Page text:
Workers at Itau Unibanco Holding SA (ITUB4) and Banco Bradesco SA (BBDC4), Latin America’s two biggest lenders by market value, are set to stop work as part of a nationwide banking strike.
Employees voted last week to walk off their jobs starting today after the country’s bank federation, known as Fenaban, rejected their request for a 10.25 percent salary increase and instead offered to boost wages by 6 percent, the nation’s bank union said in an e-mailed statement.
Bank workers have gone on strike every year for the past eight, and 2011’s work stoppage shut companies for about three weeks. Employees are joining university professors, central bank workers and other government agencies in striking for better pay packages as part of annual talks to negotiate wages and benefits, known as the dissidio adjustment.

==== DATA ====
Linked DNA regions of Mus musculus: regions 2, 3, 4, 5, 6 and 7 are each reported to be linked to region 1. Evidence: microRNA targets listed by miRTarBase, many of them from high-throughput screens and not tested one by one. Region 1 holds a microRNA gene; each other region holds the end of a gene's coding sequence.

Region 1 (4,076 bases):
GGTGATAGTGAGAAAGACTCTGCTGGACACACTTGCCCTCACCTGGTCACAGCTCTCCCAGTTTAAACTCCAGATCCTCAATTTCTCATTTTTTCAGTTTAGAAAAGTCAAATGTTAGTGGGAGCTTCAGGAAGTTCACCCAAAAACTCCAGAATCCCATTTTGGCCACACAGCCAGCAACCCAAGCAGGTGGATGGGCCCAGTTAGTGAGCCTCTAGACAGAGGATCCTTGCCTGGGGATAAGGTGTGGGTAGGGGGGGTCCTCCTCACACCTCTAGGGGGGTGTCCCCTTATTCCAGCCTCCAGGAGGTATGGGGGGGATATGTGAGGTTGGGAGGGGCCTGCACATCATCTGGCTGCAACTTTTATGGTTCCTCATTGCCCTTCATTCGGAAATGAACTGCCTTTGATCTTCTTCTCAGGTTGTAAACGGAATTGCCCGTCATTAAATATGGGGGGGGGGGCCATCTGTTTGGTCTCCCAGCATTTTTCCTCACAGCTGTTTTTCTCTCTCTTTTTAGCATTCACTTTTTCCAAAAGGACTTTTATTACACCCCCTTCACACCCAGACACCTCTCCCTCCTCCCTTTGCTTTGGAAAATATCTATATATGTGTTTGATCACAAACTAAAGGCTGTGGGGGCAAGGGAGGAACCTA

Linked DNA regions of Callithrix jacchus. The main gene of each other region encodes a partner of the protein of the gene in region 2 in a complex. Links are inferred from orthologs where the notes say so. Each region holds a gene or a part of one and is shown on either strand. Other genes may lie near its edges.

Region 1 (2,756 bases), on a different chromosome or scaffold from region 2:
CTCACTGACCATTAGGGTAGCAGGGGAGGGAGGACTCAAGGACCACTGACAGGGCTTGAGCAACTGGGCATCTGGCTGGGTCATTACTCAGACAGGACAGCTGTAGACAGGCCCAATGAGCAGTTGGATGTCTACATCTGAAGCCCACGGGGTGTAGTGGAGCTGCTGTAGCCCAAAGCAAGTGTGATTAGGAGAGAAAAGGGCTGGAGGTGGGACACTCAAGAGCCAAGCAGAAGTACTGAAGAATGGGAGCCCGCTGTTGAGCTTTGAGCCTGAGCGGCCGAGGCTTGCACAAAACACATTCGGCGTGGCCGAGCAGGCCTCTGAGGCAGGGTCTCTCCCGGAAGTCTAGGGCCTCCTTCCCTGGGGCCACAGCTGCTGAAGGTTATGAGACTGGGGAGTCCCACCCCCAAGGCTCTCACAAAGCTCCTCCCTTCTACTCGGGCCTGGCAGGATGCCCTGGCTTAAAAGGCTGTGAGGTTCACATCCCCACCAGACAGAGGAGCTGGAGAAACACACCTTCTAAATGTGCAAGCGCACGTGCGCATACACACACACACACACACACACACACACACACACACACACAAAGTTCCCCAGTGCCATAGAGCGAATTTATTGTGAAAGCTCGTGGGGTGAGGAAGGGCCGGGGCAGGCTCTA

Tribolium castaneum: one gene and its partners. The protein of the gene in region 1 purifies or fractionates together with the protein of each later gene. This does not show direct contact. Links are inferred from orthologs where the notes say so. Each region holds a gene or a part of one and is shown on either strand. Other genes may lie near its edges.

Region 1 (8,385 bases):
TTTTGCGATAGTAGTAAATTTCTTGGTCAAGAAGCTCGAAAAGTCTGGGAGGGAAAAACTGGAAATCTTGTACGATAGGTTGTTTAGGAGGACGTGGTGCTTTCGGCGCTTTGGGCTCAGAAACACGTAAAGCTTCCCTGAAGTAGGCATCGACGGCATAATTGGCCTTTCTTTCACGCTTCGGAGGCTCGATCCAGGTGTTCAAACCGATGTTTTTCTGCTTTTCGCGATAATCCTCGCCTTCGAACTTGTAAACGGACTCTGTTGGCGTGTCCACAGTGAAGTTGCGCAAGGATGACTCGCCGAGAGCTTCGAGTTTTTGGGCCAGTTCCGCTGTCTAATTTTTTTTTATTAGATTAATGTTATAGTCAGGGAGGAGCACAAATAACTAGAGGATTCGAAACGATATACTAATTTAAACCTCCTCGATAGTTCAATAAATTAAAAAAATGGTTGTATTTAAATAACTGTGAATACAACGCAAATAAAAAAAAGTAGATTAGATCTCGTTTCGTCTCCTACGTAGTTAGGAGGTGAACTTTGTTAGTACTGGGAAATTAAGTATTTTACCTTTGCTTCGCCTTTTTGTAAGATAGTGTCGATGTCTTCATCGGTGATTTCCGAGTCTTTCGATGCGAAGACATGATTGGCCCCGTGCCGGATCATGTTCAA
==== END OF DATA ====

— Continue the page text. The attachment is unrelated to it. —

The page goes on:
“The banks pushed us into the strike,” Juvandia Moreira, president of the union representing bank workers in the Sao Paulo metropolitan area, told reporters in Sao Paulo yesterday. “The strike will be strong to solve the wage campaign as fast as possible.”
Magnus Apostolico, Fenaban’s director of labor relations, said in an e-mailed statement that negotiations have been ongoing between banks and workers. Bradesco declined to comment, according to an e-mail. Itau didn’t immediately return phone calls and an e-mail for comment.
In the first half of this year, 96.5 percent of the employees that negotiated their wages got increases above the national consumer price index, according to a survey published last month by Dieese, a trade union research institute. That was the highest level since 1996, when Dieese started the research.
Banks in Brazil have about 506,000 employees, with 138,000 in Sao Paulo, Moreira said.
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